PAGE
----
Text editor plugins for Salt states and YAML/Jinja

11 minute read Updated:

YAML Ruler

Image by Justin Palmer

If you have ever written a couple of Salt states, these problems may sound familiar:

And even if your states are valid YAML, they still can have no sense for Salt because your wathc_in requisite has a typo. Sprinkle a few Jinja tags here and there, and the errors can get even fancier…

Is there anything that could be done?

These issues definitely have come up before (#802). Smart developers probably have this figured out, right?

Indeed, it is possible to validate your states, in a semi- or completely automated way, even before they touch your infrastructure. For Salt, you have the following options:

  1. Use the salt-call --local --retcode-passthrough state.show_sls YOUR_STATE either manually or using a commit hook. This triggers the state rendering process and can catch tons of possible errors.

  2. Test your states using Test Kitchen together with kitchen-salt and some verifier. A helpful guide on this topic is available here.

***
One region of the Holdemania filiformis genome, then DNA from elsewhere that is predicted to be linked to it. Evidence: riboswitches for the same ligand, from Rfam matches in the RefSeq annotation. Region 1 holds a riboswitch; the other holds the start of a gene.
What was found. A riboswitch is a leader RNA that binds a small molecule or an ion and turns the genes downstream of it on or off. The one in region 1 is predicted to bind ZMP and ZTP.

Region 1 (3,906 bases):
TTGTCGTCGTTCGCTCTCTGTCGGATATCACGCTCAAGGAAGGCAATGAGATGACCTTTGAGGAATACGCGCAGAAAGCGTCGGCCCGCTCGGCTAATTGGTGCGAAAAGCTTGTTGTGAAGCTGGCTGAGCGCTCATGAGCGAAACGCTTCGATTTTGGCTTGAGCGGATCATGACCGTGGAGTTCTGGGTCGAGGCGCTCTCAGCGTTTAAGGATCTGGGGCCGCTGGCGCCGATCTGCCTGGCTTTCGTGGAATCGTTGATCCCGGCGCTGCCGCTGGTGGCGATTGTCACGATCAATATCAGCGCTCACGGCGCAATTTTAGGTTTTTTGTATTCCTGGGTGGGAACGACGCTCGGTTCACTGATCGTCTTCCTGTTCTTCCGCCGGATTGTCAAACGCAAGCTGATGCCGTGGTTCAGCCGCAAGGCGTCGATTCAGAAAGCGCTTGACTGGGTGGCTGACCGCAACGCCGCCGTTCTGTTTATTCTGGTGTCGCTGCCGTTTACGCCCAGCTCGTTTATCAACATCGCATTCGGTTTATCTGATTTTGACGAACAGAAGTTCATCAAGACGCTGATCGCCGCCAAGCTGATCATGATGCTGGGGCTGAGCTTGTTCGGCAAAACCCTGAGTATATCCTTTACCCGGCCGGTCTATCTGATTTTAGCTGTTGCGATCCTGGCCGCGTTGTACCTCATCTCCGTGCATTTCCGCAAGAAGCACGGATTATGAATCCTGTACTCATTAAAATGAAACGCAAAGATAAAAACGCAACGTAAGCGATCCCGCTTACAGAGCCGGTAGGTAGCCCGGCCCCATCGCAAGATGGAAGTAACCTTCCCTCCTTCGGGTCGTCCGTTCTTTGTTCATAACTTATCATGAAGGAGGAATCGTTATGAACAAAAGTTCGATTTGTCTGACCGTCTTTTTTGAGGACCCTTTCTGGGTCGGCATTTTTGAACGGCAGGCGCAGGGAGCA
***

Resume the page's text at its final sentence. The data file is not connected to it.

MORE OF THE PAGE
However, all of this feels a bit heavy. You need to commit and push to run your tests, spin up VMs or containers, dive into Ruby code, and write tests for all possible pillar/grain permutations. Such a long feedback cycle could easily lead to git commit -m "Fuck YAML" in your commit history and a subsequent amend/rebase/squash dance (and you can’t squash the obscene commit notifications sent to the rest of your team!).

Is there something more lightweight?

Well, your development environment can help you. The first layer of defense can work right in your text editor as you type, providing immediate feedback. It will catch your typos before they get committed and deployed (and let the CI system deal with more complicated stuff). An ideal editor plugin can:

Below I’ll cover plugins for 9 different editors, so you do not have to switch away from your favorite one. Also, I will give a few installation/configuration tips to save you some googling. These plugins aren’t ideal, but they are open source, and you can contribute to any of them if you want (I did).

If your favorite editor is not covered here, or you want to share a nifty hack that helps you reduce the number of YAML mistakes, ping me on Twitter.

Atom

SaltStack package for Atom

Out of the box, Atom understands *.sls files as YAML. Plus, you could install atom-jinja2 and manually switch a file grammar to YAML (Jinja Templates) by pressing Ctrl+Shift+L.